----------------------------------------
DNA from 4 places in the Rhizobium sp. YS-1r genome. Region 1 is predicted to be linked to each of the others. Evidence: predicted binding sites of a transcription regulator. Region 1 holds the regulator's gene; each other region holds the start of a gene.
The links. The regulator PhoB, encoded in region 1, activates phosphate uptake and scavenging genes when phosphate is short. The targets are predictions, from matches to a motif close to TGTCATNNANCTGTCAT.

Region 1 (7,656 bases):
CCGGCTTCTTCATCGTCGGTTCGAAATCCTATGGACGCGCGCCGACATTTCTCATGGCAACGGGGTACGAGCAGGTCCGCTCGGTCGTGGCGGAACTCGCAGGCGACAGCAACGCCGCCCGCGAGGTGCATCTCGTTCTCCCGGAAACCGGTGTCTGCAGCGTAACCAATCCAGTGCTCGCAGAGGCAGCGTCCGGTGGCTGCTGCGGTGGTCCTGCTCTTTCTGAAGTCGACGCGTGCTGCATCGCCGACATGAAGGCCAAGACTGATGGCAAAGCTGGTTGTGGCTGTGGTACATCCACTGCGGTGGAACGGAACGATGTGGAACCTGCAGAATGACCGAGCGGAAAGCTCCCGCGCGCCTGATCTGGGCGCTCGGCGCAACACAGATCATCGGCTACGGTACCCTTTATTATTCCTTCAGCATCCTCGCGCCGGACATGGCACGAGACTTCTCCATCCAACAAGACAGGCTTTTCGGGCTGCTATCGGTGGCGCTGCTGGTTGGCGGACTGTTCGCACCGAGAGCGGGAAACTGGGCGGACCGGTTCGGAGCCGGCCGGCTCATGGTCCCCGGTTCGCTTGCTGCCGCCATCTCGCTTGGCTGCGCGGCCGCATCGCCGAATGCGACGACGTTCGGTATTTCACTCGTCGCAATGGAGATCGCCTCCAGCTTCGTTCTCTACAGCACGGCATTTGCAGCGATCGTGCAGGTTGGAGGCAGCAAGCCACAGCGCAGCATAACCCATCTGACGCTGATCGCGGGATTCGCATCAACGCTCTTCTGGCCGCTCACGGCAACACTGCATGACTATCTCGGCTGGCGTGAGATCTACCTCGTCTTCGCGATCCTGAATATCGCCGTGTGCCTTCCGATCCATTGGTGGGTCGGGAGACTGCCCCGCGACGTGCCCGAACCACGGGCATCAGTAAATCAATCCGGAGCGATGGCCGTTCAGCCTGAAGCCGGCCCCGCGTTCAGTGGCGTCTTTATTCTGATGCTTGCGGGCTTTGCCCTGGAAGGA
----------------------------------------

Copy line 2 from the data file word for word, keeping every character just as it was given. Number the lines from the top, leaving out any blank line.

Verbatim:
The links. The regulator PhoB, encoded in region 1, activates phosphate uptake and scavenging genes when phosphate is short. The targets are predictions, from matches to a motif close to TGTCATNNANCTGTCAT.